I read recently that out of 100 people who want to run a marathon, only 5% will actually do it. The other 95% will offer all kinds of reasons (or excuses?) why they can’t – not enough time to train because of day job, too many other commitments, injured knee/leg/foot, decided it was too far or that they ran too slowly, weather was too bad to train every day, house needed decorating, mother-in-law had a fall… etc etc etc.
The same applies to writers. How many people have you heard saying they would love to write a book? Some may openly admit they could never do it, but others will offer the reasons (or excuses?) why they can’t – not enough time, too many other commitments –even ‘I can’t spell’ or ‘I was never any good at English grammar’ or ‘It would take me far too long to write a whole book.’
So, once we exclude the 95% who, for whatever reason, never actually start writing, we’re left with 5% who do start. How many of those actually finish a first draft? Probably 95% of them have a half-written manuscript (or even several) stuffed at the back of a drawer, or, in this day and age, languishing in some never-looked at folder on their computers.
What of the 5% who do finish a first draft? How many of them work hard revising/editing/polishing their story? I’m reminded of someone who declared on FB that she had finished her first draft, and would spend the next day editing and formatting it before self-publishing it on the following day. I must admit I winced at thought of only one day editing, but I fear there are many others who don’t have critique partners/groups and/or beta readers, let alone submit their manuscript for professional editing.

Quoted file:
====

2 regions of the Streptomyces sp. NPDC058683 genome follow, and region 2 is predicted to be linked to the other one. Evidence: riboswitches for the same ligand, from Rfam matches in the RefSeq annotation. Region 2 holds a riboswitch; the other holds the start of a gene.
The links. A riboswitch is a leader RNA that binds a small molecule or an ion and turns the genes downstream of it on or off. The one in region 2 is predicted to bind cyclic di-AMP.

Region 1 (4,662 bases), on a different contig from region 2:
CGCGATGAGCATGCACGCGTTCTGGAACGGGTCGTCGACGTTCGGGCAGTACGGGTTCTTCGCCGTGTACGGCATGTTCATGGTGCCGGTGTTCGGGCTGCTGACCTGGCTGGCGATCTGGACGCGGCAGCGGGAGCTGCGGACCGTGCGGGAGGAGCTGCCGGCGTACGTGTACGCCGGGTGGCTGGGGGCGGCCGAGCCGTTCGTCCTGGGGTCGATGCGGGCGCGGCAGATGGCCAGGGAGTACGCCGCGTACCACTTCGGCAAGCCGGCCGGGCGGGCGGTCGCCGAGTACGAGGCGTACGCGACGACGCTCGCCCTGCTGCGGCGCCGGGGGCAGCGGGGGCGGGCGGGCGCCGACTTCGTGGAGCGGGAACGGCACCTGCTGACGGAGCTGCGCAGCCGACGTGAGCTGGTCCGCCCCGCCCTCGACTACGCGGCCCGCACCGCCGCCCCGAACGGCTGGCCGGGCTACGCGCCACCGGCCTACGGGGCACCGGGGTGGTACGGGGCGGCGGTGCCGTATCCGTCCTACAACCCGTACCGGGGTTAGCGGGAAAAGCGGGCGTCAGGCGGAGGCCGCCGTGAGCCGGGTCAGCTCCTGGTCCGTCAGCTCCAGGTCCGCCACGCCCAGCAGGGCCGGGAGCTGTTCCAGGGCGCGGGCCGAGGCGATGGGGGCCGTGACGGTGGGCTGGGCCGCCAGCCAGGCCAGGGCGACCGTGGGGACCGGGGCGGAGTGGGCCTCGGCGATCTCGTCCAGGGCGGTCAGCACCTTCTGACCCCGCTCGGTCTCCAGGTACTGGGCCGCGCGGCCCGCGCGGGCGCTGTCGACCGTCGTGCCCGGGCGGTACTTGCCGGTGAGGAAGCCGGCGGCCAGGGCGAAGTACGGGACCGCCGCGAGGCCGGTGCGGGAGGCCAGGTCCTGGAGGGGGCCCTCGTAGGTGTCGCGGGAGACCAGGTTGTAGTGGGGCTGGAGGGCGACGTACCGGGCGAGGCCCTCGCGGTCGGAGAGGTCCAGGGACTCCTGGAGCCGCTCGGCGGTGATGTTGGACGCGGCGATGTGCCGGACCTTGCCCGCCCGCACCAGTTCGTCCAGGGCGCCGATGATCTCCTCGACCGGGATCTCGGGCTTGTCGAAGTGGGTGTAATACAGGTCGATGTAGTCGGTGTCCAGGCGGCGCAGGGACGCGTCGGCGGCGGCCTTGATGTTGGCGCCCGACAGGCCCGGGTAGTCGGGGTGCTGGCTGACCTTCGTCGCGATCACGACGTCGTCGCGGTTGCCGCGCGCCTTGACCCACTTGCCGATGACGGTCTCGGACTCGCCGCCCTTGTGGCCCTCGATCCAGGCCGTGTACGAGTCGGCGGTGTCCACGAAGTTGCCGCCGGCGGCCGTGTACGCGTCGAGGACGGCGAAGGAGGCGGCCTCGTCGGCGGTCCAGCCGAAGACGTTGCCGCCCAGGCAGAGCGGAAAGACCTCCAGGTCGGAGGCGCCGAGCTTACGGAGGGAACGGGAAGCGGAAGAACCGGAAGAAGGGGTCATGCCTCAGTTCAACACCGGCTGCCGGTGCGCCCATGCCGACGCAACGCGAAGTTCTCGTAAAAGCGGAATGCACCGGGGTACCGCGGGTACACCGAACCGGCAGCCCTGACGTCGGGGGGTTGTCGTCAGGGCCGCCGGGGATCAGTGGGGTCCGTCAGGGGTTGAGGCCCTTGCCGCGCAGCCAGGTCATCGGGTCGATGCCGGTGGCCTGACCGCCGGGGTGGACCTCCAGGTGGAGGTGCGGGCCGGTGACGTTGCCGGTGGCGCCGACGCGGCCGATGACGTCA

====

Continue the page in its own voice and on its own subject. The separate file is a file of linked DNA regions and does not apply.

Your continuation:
Others, when finishing the first draft, may react in the opposite way. Instead of rushing to publish it, they receive a few negative critiques, decide the whole thing is a train wreck, and throw it away, never to write anything again. Or they submit it to a publisher and it’s rejected, and they assume no one will want it.
Let’s assume another 95% never see their manuscript published, which leaves us with the 5% who receive an acceptance and then work with their editor to improve the story, and with a cover artist, until eventually release day comes, with a fanfare of trumpets - or whatever!
Maybe that’s as far as most of us will get. The very talented or very lucky (or very hyped) 5% may reach the dizzy heights of Amazon’s or New York Times' Top Ten, and probably less than 5% of those may get a Hollywood film offer, or actually become zillionaires.
Meantime, what of the remaining 95%? We do our best to promote our books, we continue to write, hopefully improving with every book, and gradually build up a small band of faithful readers.
Sometimes we can become demoralised by our small sales, or our low rankings on Amazon – but what we always need to remember is that we are part of the 5% who have actually written a book (or several), unlike the 95% who only say they’d love to write a book but never get around to it, or the 95% who start but fall by the wayside. So take pride in being part of the 5%!